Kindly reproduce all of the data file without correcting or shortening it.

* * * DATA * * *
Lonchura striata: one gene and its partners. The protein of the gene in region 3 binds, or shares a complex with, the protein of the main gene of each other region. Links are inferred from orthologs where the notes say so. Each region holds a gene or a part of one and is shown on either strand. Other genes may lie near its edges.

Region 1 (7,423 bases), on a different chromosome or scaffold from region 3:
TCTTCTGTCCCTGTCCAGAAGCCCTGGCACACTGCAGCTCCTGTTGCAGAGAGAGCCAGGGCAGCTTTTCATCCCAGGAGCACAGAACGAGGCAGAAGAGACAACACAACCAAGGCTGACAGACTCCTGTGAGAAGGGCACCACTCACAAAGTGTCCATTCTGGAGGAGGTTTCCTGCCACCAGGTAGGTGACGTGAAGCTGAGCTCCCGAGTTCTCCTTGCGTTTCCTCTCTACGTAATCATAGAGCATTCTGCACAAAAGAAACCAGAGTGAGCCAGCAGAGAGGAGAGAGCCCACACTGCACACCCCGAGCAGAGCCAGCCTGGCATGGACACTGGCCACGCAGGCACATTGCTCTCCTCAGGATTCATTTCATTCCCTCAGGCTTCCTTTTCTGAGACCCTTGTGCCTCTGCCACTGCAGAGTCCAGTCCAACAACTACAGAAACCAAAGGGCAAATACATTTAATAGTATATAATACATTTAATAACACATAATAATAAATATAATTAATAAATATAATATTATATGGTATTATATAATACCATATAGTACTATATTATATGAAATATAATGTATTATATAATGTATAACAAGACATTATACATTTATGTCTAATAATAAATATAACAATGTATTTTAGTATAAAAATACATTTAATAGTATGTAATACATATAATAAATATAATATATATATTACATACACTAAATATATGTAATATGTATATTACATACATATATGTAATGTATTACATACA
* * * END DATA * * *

Lonchura striata: one gene and its partners. The protein of the gene in region 3 binds, or shares a complex with, the protein of the main gene of each other region. Links are inferred from orthologs where the notes say so. Each region holds a gene or a part of one and is shown on either strand. Other genes may lie near its edges.

Region 1 (7,423 bases), on a different chromosome or scaffold from region 3:
TCTTCTGTCCCTGTCCAGAAGCCCTGGCACACTGCAGCTCCTGTTGCAGAGAGAGCCAGGGCAGCTTTTCATCCCAGGAGCACAGAACGAGGCAGAAGAGACAACACAACCAAGGCTGACAGACTCCTGTGAGAAGGGCACCACTCACAAAGTGTCCATTCTGGAGGAGGTTTCCTGCCACCAGGTAGGTGACGTGAAGCTGAGCTCCCGAGTTCTCCTTGCGTTTCCTCTCTACGTAATCATAGAGCATTCTGCACAAAAGAAACCAGAGTGAGCCAGCAGAGAGGAGAGAGCCCACACTGCACACCCCGAGCAGAGCCAGCCTGGCATGGACACTGGCCACGCAGGCACATTGCTCTCCTCAGGATTCATTTCATTCCCTCAGGCTTCCTTTTCTGAGACCCTTGTGCCTCTGCCACTGCAGAGTCCAGTCCAACAACTACAGAAACCAAAGGGCAAATACATTTAATAGTATATAATACATTTAATAACACATAATAATAAATATAATTAATAAATATAATATTATATGGTATTATATAATACCATATAGTACTATATTATATGAAATATAATGTATTATATAATGTATAACAAGACATTATACATTTATGTCTAATAATAAATATAACAATGTATTTTAGTATAAAAATACATTTAATAGTATGTAATACATATAATAAATATAATATATATATTACATACACTAAATATATGTAATATGTATATTACATACATATATGTAATGTATTACATACA